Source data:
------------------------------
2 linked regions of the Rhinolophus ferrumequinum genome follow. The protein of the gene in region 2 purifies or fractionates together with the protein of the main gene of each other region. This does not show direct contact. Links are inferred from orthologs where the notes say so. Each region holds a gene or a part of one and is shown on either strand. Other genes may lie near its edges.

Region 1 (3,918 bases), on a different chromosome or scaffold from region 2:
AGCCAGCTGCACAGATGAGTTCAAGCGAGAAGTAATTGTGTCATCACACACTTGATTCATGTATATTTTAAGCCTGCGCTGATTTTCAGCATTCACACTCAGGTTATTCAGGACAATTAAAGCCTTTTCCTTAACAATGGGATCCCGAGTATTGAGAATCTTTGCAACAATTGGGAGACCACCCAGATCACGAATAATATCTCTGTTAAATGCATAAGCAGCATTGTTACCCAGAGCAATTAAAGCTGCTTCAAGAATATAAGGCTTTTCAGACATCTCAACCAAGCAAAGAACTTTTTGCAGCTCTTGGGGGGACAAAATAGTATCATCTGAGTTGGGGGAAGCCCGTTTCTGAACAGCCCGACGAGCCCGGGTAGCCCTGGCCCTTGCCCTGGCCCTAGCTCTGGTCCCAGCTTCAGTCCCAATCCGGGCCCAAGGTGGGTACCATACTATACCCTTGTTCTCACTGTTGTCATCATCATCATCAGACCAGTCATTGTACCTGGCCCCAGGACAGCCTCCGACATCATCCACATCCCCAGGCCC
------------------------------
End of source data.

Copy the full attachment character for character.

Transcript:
2 linked regions of the Rhinolophus ferrumequinum genome follow. The protein of the gene in region 2 purifies or fractionates together with the protein of the main gene of each other region. This does not show direct contact. Links are inferred from orthologs where the notes say so. Each region holds a gene or a part of one and is shown on either strand. Other genes may lie near its edges.

Region 1 (3,918 bases), on a different chromosome or scaffold from region 2:
AGCCAGCTGCACAGATGAGTTCAAGCGAGAAGTAATTGTGTCATCACACACTTGATTCATGTATATTTTAAGCCTGCGCTGATTTTCAGCATTCACACTCAGGTTATTCAGGACAATTAAAGCCTTTTCCTTAACAATGGGATCCCGAGTATTGAGAATCTTTGCAACAATTGGGAGACCACCCAGATCACGAATAATATCTCTGTTAAATGCATAAGCAGCATTGTTACCCAGAGCAATTAAAGCTGCTTCAAGAATATAAGGCTTTTCAGACATCTCAACCAAGCAAAGAACTTTTTGCAGCTCTTGGGGGGACAAAATAGTATCATCTGAGTTGGGGGAAGCCCGTTTCTGAACAGCCCGACGAGCCCGGGTAGCCCTGGCCCTTGCCCTGGCCCTAGCTCTGGTCCCAGCTTCAGTCCCAATCCGGGCCCAAGGTGGGTACCATACTATACCCTTGTTCTCACTGTTGTCATCATCATCATCAGACCAGTCATTGTACCTGGCCCCAGGACAGCCTCCGACATCATCCACATCCCCAGGCCC